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A feminist approach to gender-based violence policymaking in India

ByORF
Feb 26, 2024 02:45 PM IST

This paper is authored by Farheen Nahvi, ORF.

India’s social structure, with enduring gender inequalities rooted in patriarchal norms, plays a significant role in perpetuating gender-based violence (GBV). Women in India have been victims of infanticide, selective abortions, sex trafficking, stalking, dowry demands, child marriages, acid attacks, and honour killings. This brief explores the social dimension of GBV in India and assesses how gaps in legislation help to perpetuate them. It also recommends a re-evaluation of GBV-related policymaking through a feminist approach that considers the social nuances of gender in India to drive long-term changes.

Gender Equality.(Getty Images/iStockphoto)

During the 2002 Gujarat riots, 21-year-old Bilkis Bano and her family were attacked by an armed and angry mob, in an incident of brutal sexual violence and murder. Following a long-drawn legal battle, 11 people were convicted and sentenced to life by the Supreme Court on the counts of rape, murder, and assault in 2008. However, in August 2022, all 11 convicts were released on remission after serving only 14 years of their sentences. This case is representative of the state of India’s policy and legal frameworks to combat GBV, and raises many questions about the future of women’s rights and safety in India.

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The United Nations High Commissioner for Refugees defines GBV as “Harmful acts directed at an individual based on their gender,” and says “It is rooted in gender inequality, the abuse of power and harmful norms…[and] is a serious violation of human rights and a life-threatening health and protection issue.” Such acts can be of a physical, sexual, psychological, and/or economic nature. Other forms of GBV include workplace harassment, abuse in online digital spaces, social ostracisation, and financial dependence. The most widespread form of GBV against women is intimate partner violence, with an estimated one in three women having experienced sexual or physical intimate partner violence across their lifetime.

Importantly, while gender is a critical aspect of determining GBV, it intersects with other factors defining a person’s identity and affects their experience of violence. These factors can be race, age, social class, religion, or sexuality. Some minorities are particularly vulnerable to GBV.

The 1979 Convention on the Elimination of All Forms of Discrimination Against Women and the 1993 Declaration on the Elimination of Violence Against Women were the first international treaties to recognise GBV against women as a major global issue. Still, it is primarily local and national feminist movements that have been instrumental in highlighting the issue of violence against women and advocating for legal and social reform. In India, for example, feminist activism played a significant role in bringing about reforms in the workplace, resulting in the promulgation of the Vishakha Guidelines in 1997, which was later superseded by the Sexual Harassment of Women at Workplace (Prevention, Prohibition and Redressal) Act in 2013.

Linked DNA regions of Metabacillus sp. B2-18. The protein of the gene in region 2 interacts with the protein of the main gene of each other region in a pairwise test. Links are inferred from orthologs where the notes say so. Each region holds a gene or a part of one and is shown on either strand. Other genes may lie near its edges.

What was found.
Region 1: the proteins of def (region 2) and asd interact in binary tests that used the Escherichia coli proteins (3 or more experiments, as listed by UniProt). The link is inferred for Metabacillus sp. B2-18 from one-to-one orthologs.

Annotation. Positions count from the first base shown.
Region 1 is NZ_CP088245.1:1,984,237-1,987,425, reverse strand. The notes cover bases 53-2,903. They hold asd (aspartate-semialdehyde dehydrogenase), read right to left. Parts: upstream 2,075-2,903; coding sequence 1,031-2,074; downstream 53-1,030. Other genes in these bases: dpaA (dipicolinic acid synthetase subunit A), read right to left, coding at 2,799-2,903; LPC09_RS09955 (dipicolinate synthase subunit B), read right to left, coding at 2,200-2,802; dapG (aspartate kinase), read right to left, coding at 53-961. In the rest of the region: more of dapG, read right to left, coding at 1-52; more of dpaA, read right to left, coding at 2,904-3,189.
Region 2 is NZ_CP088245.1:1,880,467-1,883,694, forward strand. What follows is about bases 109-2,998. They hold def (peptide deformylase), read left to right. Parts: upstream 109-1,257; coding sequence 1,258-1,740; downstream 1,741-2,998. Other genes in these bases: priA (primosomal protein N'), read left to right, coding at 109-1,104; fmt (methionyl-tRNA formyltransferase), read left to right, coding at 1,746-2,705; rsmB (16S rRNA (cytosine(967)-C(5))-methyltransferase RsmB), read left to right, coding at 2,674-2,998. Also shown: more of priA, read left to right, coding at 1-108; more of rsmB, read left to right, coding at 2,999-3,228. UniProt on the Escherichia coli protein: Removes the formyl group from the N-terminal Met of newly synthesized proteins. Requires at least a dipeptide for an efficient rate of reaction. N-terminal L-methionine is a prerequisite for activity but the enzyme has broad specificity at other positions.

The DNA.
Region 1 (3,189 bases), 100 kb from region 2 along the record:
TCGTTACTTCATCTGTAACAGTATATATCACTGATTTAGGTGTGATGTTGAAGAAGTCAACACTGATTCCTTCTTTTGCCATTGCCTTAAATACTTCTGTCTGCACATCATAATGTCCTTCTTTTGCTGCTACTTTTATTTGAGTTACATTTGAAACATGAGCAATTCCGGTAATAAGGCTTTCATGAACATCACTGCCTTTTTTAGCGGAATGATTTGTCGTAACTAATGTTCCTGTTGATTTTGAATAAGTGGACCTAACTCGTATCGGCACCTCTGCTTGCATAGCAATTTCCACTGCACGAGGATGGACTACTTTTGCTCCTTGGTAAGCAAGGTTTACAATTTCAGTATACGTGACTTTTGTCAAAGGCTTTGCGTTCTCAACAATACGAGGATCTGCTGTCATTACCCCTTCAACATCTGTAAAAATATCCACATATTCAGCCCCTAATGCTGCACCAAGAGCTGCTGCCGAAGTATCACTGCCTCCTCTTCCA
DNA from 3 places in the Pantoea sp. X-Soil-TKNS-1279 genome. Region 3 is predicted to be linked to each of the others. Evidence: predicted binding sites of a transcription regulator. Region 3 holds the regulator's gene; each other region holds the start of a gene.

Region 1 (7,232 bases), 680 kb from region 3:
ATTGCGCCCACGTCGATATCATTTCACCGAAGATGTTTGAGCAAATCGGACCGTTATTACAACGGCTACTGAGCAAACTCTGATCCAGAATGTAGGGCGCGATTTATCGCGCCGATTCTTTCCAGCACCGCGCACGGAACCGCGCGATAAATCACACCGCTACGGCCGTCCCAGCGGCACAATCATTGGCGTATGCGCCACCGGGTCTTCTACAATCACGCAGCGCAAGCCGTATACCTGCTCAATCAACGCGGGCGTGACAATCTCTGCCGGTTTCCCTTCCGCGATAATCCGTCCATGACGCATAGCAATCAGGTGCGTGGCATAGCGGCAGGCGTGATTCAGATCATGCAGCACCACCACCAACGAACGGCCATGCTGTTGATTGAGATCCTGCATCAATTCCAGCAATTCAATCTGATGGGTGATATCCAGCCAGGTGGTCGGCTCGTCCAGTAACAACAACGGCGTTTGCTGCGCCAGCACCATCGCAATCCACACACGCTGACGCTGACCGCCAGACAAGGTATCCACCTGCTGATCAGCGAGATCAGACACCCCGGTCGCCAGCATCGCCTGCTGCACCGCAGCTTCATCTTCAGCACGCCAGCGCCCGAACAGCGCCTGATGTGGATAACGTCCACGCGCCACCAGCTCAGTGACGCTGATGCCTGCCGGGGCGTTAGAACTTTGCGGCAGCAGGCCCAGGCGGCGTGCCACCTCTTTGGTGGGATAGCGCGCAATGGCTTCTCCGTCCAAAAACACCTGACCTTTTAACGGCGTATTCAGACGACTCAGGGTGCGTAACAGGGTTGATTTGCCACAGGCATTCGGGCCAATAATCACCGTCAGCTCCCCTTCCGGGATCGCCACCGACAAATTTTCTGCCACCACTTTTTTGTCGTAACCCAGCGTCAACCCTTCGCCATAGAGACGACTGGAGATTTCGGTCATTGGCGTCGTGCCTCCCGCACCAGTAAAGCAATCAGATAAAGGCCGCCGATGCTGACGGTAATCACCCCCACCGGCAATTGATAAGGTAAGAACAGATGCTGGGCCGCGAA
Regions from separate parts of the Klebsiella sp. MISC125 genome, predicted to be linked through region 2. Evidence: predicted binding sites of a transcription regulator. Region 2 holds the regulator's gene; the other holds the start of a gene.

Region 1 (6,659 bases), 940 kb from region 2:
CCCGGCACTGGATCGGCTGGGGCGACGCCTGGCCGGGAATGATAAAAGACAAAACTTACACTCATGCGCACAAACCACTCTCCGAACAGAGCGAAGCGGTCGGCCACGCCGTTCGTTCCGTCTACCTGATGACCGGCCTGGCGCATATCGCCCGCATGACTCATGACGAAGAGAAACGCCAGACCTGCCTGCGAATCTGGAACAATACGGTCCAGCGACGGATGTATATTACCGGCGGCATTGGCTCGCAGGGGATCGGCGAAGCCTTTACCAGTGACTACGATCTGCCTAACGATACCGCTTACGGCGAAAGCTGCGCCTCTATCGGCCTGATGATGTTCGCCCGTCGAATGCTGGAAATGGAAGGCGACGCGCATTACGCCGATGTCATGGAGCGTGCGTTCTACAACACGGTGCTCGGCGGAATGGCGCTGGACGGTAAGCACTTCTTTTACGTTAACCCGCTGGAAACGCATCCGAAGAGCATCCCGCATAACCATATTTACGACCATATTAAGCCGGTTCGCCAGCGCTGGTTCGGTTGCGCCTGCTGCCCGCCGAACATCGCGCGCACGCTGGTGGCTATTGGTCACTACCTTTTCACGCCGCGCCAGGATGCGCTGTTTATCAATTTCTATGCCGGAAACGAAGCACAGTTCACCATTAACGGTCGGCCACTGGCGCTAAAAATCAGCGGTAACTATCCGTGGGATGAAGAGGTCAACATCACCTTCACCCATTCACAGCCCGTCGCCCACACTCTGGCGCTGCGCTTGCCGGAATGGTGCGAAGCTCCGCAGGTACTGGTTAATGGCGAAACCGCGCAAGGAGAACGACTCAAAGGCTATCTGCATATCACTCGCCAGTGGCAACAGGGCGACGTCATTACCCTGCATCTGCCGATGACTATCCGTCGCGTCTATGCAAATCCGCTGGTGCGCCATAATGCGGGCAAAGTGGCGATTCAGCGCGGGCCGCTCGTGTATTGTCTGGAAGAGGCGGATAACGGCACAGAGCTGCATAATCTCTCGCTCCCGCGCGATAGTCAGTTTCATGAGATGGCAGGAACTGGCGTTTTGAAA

In the context of this brief, GBV refers to acts of abuse of a sexual, physical, psychological, or financial nature committed against women in India. A 2018 poll ranked India as the most unsafe country in the world for women. The National Crime Records Bureau recorded an 87% increase in reported cases of crimes against women between 2011 (228,650) and 2021 (4,28,278), with a majority (31.8%) of these being cases of domestic violence.

Most often, the perpetrators of GBV in India are men known to the women. India’s social structure, with long-standing gender inequalities rooted in patriarchal norms and gender roles, plays a significant role in perpetuating GBV. Traditional gender roles prescribe a docile nature and an inferior position for women. Women are perceived to be better suited for housework and childcare, and are expected to serve the husband and family, giving impetus to other factors that legitimise and perpetuate violence against women, such as male entitlement and the sexual objectification of women. While the common forms of GBV against women in India are acts of domestic abuse, sexual assault, and murder, there exists a broad spectrum of violence. Women in India have been victims of infanticide, selective abortions, sex trafficking, stalking, dowry demands, child marriages, acid attacks, and honour killings.

While the Indian constitution guarantees the protection of life and liberty (Article 21) and prohibits discrimination based on gender (Article 15), policymaking in this field is stymied by several problems. This brief analyses the legal and social dimensions that define GBV in India through primary and secondary data analysis and research. It recommends re-evaluating GBV-related policymaking through a feminist approach that takes into account the particular social nuances of gender to drive long-term changes.

The paper can be accessed by clicking here.

This paper is authored by Farheen Nahvi, ORF.

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